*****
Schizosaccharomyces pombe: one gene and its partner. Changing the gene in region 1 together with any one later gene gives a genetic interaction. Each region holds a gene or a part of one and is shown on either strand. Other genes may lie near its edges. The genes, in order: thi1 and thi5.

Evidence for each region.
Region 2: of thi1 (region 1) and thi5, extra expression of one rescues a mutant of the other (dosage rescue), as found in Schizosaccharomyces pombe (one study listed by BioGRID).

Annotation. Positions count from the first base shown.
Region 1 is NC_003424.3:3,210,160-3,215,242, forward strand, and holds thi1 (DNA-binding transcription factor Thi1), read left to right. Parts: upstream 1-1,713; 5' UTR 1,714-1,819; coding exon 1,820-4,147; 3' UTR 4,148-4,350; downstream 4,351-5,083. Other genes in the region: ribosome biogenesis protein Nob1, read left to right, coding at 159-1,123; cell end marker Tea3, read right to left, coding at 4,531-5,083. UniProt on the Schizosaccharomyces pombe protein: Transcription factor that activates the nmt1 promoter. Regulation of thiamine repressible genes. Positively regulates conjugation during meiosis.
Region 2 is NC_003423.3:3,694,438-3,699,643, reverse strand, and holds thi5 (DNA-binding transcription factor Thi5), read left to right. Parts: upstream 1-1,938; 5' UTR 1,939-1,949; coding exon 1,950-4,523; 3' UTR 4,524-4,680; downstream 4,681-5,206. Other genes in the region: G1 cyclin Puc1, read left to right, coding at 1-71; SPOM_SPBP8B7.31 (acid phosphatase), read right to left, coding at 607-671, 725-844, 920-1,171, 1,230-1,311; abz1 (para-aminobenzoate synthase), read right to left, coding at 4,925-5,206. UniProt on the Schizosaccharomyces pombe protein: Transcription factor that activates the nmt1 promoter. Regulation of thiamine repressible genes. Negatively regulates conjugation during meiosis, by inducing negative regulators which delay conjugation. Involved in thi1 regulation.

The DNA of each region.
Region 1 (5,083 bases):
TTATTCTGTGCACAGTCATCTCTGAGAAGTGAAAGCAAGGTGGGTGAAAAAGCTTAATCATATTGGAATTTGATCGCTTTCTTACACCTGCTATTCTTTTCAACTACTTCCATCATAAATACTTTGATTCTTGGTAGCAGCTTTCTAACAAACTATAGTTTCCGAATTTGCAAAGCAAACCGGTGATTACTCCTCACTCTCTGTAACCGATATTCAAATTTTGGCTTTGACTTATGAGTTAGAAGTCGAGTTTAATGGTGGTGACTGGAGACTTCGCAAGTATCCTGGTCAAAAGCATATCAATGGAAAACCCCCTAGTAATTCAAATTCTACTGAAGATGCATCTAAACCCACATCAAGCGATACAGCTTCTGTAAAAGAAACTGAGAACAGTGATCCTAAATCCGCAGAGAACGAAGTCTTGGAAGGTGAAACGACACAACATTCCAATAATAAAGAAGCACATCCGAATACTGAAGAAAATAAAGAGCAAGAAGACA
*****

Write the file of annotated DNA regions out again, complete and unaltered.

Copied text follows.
Schizosaccharomyces pombe: one gene and its partner. Changing the gene in region 1 together with any one later gene gives a genetic interaction. Each region holds a gene or a part of one and is shown on either strand. Other genes may lie near its edges. The genes, in order: thi1 and thi5.

Evidence for each region.
Region 2: of thi1 (region 1) and thi5, extra expression of one rescues a mutant of the other (dosage rescue), as found in Schizosaccharomyces pombe (one study listed by BioGRID).

Annotation. Positions count from the first base shown.
Region 1 is NC_003424.3:3,210,160-3,215,242, forward strand, and holds thi1 (DNA-binding transcription factor Thi1), read left to right. Parts: upstream 1-1,713; 5' UTR 1,714-1,819; coding exon 1,820-4,147; 3' UTR 4,148-4,350; downstream 4,351-5,083. Other genes in the region: ribosome biogenesis protein Nob1, read left to right, coding at 159-1,123; cell end marker Tea3, read right to left, coding at 4,531-5,083. UniProt on the Schizosaccharomyces pombe protein: Transcription factor that activates the nmt1 promoter. Regulation of thiamine repressible genes. Positively regulates conjugation during meiosis.
Region 2 is NC_003423.3:3,694,438-3,699,643, reverse strand, and holds thi5 (DNA-binding transcription factor Thi5), read left to right. Parts: upstream 1-1,938; 5' UTR 1,939-1,949; coding exon 1,950-4,523; 3' UTR 4,524-4,680; downstream 4,681-5,206. Other genes in the region: G1 cyclin Puc1, read left to right, coding at 1-71; SPOM_SPBP8B7.31 (acid phosphatase), read right to left, coding at 607-671, 725-844, 920-1,171, 1,230-1,311; abz1 (para-aminobenzoate synthase), read right to left, coding at 4,925-5,206. UniProt on the Schizosaccharomyces pombe protein: Transcription factor that activates the nmt1 promoter. Regulation of thiamine repressible genes. Negatively regulates conjugation during meiosis, by inducing negative regulators which delay conjugation. Involved in thi1 regulation.

The DNA of each region.
Region 1 (5,083 bases):
TTATTCTGTGCACAGTCATCTCTGAGAAGTGAAAGCAAGGTGGGTGAAAAAGCTTAATCATATTGGAATTTGATCGCTTTCTTACACCTGCTATTCTTTTCAACTACTTCCATCATAAATACTTTGATTCTTGGTAGCAGCTTTCTAACAAACTATAGTTTCCGAATTTGCAAAGCAAACCGGTGATTACTCCTCACTCTCTGTAACCGATATTCAAATTTTGGCTTTGACTTATGAGTTAGAAGTCGAGTTTAATGGTGGTGACTGGAGACTTCGCAAGTATCCTGGTCAAAAGCATATCAATGGAAAACCCCCTAGTAATTCAAATTCTACTGAAGATGCATCTAAACCCACATCAAGCGATACAGCTTCTGTAAAAGAAACTGAGAACAGTGATCCTAAATCCGCAGAGAACGAAGTCTTGGAAGGTGAAACGACACAACATTCCAATAATAAAGAAGCACATCCGAATACTGAAGAAAATAAAGAGCAAGAAGACA